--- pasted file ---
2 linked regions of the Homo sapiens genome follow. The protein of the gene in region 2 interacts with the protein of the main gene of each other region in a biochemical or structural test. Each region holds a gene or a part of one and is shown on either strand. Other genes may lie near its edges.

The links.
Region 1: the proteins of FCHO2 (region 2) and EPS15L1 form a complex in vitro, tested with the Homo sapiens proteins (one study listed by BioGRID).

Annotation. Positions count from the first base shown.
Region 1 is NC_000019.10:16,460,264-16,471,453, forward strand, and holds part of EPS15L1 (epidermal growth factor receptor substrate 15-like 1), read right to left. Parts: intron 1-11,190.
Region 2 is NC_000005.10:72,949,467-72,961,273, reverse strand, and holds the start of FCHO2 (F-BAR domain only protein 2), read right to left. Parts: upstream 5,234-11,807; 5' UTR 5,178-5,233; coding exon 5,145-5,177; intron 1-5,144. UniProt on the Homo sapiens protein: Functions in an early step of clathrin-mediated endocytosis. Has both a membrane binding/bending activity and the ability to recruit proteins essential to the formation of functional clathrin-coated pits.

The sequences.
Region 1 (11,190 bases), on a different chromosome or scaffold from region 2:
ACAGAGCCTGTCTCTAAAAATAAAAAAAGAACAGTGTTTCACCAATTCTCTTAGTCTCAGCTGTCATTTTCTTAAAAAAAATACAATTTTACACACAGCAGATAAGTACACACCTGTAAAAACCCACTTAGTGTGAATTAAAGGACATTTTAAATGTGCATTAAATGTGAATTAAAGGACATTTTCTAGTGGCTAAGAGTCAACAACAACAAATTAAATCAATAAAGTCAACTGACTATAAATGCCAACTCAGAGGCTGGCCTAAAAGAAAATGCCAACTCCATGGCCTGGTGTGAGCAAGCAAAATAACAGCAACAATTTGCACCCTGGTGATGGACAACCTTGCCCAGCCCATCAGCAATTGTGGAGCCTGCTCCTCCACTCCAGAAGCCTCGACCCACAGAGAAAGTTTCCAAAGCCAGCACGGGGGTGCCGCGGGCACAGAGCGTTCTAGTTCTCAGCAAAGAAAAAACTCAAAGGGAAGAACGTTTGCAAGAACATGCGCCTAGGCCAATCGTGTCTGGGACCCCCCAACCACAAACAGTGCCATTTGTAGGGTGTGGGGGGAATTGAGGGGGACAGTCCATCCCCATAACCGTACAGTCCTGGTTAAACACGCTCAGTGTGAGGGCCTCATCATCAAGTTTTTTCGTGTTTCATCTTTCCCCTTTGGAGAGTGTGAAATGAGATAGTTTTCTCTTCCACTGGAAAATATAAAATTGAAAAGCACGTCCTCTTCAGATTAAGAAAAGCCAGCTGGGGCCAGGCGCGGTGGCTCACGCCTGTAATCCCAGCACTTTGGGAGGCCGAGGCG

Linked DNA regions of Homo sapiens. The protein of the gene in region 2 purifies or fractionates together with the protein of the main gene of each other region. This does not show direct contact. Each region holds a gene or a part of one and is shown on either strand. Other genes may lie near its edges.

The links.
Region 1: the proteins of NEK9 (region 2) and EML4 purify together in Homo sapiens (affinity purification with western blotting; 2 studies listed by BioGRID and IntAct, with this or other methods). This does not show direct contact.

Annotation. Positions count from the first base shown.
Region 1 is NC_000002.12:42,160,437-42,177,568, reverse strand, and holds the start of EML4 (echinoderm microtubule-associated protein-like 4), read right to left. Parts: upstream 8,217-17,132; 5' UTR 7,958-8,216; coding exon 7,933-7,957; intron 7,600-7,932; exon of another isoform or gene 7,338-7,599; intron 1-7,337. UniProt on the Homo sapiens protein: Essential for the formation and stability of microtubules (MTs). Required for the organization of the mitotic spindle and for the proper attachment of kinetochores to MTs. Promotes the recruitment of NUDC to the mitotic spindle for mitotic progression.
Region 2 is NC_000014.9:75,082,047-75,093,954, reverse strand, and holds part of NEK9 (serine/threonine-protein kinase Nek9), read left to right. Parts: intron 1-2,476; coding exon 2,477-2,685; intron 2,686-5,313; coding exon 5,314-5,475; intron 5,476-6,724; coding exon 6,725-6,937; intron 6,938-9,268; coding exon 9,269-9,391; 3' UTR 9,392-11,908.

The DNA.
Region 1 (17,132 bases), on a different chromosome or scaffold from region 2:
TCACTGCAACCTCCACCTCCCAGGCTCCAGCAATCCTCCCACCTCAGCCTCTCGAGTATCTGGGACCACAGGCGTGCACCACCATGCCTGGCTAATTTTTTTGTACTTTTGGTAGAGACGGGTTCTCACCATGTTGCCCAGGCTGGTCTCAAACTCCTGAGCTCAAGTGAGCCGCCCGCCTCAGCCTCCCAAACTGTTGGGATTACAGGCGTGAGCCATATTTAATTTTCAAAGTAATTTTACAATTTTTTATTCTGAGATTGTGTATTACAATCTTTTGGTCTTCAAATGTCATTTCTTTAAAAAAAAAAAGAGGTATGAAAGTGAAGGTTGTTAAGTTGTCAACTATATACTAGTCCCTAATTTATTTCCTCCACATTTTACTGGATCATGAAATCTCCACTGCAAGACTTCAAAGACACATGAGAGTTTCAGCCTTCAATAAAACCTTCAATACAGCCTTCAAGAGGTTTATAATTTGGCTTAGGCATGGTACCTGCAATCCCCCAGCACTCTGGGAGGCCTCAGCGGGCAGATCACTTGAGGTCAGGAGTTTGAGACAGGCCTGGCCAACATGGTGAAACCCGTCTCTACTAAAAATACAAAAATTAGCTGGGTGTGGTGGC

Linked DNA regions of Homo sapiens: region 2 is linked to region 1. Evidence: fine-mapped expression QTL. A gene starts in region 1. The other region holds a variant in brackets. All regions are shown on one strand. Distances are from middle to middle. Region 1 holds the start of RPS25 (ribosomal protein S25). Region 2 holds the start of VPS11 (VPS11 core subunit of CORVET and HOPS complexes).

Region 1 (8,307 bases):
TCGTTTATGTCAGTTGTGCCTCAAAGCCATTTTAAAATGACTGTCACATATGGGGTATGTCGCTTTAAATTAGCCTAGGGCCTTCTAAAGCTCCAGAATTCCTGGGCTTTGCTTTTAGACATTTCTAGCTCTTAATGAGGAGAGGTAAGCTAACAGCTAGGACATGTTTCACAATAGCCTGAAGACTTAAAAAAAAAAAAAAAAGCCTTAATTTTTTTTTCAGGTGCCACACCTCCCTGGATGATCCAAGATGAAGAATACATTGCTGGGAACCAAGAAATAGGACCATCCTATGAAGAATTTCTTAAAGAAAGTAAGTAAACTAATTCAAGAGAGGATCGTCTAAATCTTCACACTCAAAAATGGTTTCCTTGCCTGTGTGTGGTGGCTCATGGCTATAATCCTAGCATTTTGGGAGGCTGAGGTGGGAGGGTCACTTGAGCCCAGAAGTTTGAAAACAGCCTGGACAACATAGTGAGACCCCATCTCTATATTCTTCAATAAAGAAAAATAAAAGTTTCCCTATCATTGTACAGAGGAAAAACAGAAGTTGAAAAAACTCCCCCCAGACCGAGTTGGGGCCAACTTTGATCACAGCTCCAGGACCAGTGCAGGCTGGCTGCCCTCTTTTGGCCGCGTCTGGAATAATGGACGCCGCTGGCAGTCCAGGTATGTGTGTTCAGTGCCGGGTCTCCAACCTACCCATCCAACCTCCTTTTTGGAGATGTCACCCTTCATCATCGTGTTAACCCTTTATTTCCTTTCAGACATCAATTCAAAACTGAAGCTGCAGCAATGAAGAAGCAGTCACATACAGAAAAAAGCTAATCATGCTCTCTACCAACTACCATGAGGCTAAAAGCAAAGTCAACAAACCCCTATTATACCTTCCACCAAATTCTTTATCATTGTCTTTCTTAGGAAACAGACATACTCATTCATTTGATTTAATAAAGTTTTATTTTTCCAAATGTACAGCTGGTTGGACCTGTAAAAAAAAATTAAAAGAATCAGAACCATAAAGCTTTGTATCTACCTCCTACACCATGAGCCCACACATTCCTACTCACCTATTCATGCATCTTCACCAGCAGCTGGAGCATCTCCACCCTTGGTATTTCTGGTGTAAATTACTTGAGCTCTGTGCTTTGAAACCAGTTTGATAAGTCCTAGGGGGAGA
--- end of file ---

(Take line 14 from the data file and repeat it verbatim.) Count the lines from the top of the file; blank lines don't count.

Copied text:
Region 1 is NC_000002.12:42,160,437-42,177,568, reverse strand, and holds the start of EML4 (echinoderm microtubule-associated protein-like 4), read right to left. Parts: upstream 8,217-17,132; 5' UTR 7,958-8,216; coding exon 7,933-7,957; intron 7,600-7,932; exon of another isoform or gene 7,338-7,599; intron 1-7,337. UniProt on the Homo sapiens protein: Essential for the formation and stability of microtubules (MTs). Required for the organization of the mitotic spindle and for the proper attachment of kinetochores to MTs. Promotes the recruitment of NUDC to the mitotic spindle for mitotic progression.